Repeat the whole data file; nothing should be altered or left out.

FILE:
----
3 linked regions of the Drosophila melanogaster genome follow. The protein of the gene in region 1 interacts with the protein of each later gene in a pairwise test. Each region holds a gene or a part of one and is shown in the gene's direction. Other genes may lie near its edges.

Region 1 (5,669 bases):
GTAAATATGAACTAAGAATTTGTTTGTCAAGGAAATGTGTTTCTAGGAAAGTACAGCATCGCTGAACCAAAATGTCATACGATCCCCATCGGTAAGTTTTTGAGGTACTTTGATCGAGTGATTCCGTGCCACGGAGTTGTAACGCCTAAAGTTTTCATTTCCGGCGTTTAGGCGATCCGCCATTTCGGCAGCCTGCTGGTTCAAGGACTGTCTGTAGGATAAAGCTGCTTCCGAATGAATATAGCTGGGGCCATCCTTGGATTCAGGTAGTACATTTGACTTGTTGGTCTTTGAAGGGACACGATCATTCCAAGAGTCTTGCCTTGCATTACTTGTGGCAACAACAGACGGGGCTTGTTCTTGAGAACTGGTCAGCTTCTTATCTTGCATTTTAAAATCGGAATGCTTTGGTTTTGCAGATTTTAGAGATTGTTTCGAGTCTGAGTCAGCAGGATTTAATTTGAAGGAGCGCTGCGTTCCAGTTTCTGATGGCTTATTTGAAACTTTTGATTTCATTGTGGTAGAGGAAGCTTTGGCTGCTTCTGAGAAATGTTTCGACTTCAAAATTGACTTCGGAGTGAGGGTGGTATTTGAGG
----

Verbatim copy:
3 linked regions of the Drosophila melanogaster genome follow. The protein of the gene in region 1 interacts with the protein of each later gene in a pairwise test. Each region holds a gene or a part of one and is shown in the gene's direction. Other genes may lie near its edges.

Region 1 (5,669 bases):
GTAAATATGAACTAAGAATTTGTTTGTCAAGGAAATGTGTTTCTAGGAAAGTACAGCATCGCTGAACCAAAATGTCATACGATCCCCATCGGTAAGTTTTTGAGGTACTTTGATCGAGTGATTCCGTGCCACGGAGTTGTAACGCCTAAAGTTTTCATTTCCGGCGTTTAGGCGATCCGCCATTTCGGCAGCCTGCTGGTTCAAGGACTGTCTGTAGGATAAAGCTGCTTCCGAATGAATATAGCTGGGGCCATCCTTGGATTCAGGTAGTACATTTGACTTGTTGGTCTTTGAAGGGACACGATCATTCCAAGAGTCTTGCCTTGCATTACTTGTGGCAACAACAGACGGGGCTTGTTCTTGAGAACTGGTCAGCTTCTTATCTTGCATTTTAAAATCGGAATGCTTTGGTTTTGCAGATTTTAGAGATTGTTTCGAGTCTGAGTCAGCAGGATTTAATTTGAAGGAGCGCTGCGTTCCAGTTTCTGATGGCTTATTTGAAACTTTTGATTTCATTGTGGTAGAGGAAGCTTTGGCTGCTTCTGAGAAATGTTTCGACTTCAAAATTGACTTCGGAGTGAGGGTGGTATTTGAGG